One time or another we’ve all been there. The trip to Taco Bell or the late night pantry run. An impulse fires off in our brain that craves a certain substance and we’re suddenly controlled by that impulse to search out and conquer. Once we start consuming, we just can’t let it go. We know where we stashed the Double Chocolate Heath Bar Crunch ice cream from the night before and it’s still going to be there when we look. And sometimes, you regret that urge that came over you. You tell yourself that you can’t do it again. However, days or even a month pass and suddenly that craving strikes again. How do you handle it this time?
In just the last few days, I have heard and seen on several news broadcasting outlets the damaging impact that obesity has created within the US. Since an article on the cost of obesity was published in Reuters last week, there has been numerous reports following up on how people are getting so big. I can’t blame media for capturing this epidemic, however, why is it only surfacing now? According to an article that came out in this week’s publication of NewsWeek, obesity in America can be traced back to the 1930’s. As I read Gary Taubes’ article in NewsWeek and Sharon Begley’s in Reuters, I begin to connect the dots. We are now seeing more coverage on obesity because the cost isn’t just affecting the obese. It’s now also affecting tax payers and the actual government (due to the health care reform) because of the amount of money we need to spend to help out those who are overweight and obese. A quick price figure to get a scope on the problem: it costs $190 BILLION in excess medical spending a year to provide services for those overweight and obese. Now what do you think the medical services does to help leverage this cost? You got it, everyone (even the non-obese) pays for it with higher insurance premiums. Find out more about the cost of America’s waist line by clicking on this article, As America’s Waistline Expands, Costs Soar, and read what else is going on as we become the world’s real Big brother.
However, we can’t judge our health based solely on our waistlines. Let’s face it, there are some other substances that we can’t stay away from that are also affecting our health. The question is, why are we slowly (maybe quickly for some) jeopardizing our bodies for that brief moment of pleasure? I refer to these pleasures as the Seven Deadly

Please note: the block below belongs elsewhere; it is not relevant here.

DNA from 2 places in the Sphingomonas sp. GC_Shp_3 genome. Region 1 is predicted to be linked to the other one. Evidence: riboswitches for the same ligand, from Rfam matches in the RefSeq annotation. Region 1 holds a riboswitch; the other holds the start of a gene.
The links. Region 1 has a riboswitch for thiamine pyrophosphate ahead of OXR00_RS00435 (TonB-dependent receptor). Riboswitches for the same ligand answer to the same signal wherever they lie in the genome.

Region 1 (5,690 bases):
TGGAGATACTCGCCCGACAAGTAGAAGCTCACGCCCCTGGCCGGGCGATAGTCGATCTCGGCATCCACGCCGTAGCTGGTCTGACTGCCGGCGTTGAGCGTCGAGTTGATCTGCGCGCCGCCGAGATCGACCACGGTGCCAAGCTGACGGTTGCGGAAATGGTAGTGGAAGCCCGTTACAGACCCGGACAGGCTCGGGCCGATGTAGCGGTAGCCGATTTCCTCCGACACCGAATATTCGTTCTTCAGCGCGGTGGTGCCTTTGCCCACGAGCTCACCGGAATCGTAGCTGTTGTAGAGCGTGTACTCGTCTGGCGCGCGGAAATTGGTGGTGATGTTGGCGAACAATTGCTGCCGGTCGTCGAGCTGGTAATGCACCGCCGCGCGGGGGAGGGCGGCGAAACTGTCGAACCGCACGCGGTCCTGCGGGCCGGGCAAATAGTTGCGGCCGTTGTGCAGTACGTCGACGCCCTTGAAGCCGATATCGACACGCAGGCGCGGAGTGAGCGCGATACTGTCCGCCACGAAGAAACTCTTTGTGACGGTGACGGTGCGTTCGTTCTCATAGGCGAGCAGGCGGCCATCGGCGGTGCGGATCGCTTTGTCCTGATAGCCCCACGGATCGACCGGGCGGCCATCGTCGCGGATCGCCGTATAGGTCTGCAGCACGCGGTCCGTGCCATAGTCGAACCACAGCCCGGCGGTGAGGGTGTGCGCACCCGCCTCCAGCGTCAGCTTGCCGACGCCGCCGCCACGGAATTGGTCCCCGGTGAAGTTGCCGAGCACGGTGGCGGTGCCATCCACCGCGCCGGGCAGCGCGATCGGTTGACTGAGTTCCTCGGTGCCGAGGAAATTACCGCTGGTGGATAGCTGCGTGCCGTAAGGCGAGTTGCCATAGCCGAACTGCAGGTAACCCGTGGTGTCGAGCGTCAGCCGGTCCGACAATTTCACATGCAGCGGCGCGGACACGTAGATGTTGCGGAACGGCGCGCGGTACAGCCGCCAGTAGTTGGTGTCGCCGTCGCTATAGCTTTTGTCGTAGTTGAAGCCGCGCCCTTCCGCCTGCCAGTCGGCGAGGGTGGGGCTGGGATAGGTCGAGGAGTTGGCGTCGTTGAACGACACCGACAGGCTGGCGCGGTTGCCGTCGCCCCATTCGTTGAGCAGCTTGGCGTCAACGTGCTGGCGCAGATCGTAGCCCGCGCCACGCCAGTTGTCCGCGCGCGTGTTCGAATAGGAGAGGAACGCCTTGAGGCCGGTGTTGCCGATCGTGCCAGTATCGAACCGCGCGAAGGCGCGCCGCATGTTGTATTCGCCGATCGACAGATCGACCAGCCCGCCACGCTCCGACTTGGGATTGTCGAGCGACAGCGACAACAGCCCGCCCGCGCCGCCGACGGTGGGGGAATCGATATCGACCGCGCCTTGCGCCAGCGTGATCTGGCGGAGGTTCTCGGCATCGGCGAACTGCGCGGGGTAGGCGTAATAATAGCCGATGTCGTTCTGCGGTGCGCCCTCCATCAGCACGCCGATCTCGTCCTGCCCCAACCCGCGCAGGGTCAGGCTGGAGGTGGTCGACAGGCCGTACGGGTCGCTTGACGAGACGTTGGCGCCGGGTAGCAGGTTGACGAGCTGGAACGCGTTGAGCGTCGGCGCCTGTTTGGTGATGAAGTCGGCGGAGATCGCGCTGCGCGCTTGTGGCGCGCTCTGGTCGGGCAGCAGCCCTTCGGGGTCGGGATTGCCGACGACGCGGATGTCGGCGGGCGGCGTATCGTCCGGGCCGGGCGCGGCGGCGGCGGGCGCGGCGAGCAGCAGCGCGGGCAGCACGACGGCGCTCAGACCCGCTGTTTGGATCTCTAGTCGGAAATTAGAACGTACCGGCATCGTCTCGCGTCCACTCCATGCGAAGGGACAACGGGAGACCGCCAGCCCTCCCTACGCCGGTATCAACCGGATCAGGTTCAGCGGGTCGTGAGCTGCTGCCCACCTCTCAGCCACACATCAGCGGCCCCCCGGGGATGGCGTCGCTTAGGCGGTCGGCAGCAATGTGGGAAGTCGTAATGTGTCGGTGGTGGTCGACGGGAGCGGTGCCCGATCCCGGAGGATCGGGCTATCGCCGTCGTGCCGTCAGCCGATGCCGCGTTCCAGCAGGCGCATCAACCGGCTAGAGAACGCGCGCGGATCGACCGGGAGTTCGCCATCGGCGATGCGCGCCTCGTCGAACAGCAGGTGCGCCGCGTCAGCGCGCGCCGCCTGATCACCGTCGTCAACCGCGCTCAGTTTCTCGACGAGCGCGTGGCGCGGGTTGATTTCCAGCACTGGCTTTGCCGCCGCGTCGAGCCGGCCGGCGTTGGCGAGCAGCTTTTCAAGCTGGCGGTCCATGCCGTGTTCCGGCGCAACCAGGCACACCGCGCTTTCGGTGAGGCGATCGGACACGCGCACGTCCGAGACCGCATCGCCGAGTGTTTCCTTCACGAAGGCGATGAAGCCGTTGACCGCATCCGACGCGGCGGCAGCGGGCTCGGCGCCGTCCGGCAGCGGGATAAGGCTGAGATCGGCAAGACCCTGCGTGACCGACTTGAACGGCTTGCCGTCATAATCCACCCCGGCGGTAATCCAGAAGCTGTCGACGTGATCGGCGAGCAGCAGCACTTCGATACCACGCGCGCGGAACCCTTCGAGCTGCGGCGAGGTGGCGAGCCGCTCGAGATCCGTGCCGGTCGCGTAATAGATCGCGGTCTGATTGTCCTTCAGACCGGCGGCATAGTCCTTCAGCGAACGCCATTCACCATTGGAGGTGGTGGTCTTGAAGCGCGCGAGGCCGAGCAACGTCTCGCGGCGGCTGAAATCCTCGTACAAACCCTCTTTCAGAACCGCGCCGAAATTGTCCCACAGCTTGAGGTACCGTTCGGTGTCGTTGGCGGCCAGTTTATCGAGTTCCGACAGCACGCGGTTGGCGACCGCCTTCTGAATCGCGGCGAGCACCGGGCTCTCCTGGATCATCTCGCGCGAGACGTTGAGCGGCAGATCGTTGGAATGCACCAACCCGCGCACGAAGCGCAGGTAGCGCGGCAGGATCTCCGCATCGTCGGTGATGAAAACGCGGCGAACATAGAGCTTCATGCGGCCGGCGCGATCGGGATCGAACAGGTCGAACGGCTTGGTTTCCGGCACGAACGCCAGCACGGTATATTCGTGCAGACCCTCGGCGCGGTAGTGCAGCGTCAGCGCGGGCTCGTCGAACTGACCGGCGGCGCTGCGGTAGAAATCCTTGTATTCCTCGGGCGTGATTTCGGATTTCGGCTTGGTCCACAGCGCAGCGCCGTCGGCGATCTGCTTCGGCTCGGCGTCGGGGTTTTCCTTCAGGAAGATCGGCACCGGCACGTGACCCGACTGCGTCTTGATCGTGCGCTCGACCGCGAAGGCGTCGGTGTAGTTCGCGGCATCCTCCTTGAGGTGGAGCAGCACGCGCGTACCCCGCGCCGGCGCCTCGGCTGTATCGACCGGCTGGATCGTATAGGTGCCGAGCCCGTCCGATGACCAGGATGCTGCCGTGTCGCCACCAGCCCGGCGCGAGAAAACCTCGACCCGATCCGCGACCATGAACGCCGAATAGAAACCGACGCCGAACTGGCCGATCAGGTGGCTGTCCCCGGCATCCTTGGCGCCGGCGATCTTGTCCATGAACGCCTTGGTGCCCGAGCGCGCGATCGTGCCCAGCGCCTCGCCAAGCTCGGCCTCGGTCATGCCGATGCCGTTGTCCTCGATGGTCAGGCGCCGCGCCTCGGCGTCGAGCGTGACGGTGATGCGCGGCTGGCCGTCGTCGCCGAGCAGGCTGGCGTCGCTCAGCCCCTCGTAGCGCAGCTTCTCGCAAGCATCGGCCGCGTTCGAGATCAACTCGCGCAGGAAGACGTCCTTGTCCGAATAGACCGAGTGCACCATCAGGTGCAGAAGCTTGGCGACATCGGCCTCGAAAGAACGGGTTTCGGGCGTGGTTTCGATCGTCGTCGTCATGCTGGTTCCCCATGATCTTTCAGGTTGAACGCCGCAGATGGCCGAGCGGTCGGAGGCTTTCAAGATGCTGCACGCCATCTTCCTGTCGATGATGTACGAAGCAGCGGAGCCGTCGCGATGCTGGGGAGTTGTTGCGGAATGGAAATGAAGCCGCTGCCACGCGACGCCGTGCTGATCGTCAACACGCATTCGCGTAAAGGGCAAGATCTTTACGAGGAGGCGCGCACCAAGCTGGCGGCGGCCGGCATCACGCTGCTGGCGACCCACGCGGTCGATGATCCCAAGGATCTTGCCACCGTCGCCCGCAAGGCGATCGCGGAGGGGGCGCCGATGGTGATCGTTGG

Sins, I mean Addictions. Studies have shown that the following, when exceeding normal amounts, can cause detrimental effects to our health.
Many of these addictions have contributed to the top causes of mortality in America. And, these addictions are catching on around the world too. Heart disease is still the leading cause of death in America, with 599,413 deaths per year. Cancer, chronic lower respiratory disease, and stroke are the other three causes that make up the top four in America. What and how much we consume is all linked to the increase in mortality in our country. Understanding how these addictions impact our health and lives can help prevent further increases of adult mortality in the future (not to mention for children). In this four part series, I will touch on each addiction. Hopefully by the end, the information will allow you to yield to temptation and further your success in a healthy life.
Sugar – “Oh how sweet it is to be loved by you,” to quote James Taylor. You can’t resist it and it’s everywhere. I call it a love-hate relationship. We love it when it goes in, we hate it when it sticks around–around our love handles. Walk down any aisle of a supermarket and you’ll find a form of it in the ingredients of any container or bottle. And don’t be fooled, pure cane sugar, maltodextrin, corn syrup, high fructose corn syrup, and even carbohydrates are still sugars. (I’ll speak more about carbs in another article.) NewsWeeks’ columnist Gary Taubes pounces on the idea that this is the real factor that is causing most of the world to be overweight. He has a valid point too. The majority of Americans still consume too much of this granulated crystal even with the vast awareness of obesity. In the past decade, our world has consumed more sugar and processed foods than every before, thanks to the convenience of the fast food industry explosion. China, one of the healthiest countries in the world has slowly lost footing for the top rank as their childhood obesity rates jumped by 25% in the last decade. One article states that the influx of fast food chains in Shanghai has caused many children and adults to convert to lower quality of eating. Too much sugar leads to obesity, diabetes, and ultimately heart disease. Don’t forget the adverse effects that come with these diseases, which include, orthopedic problems (swollen ankles, knee pains, and back pains), sleep apnea, and lots of medication. Reduce the intake of sugar by consuming foods without added sugar and stick with fresh produce to get the sugars that will keep you going throughout the day.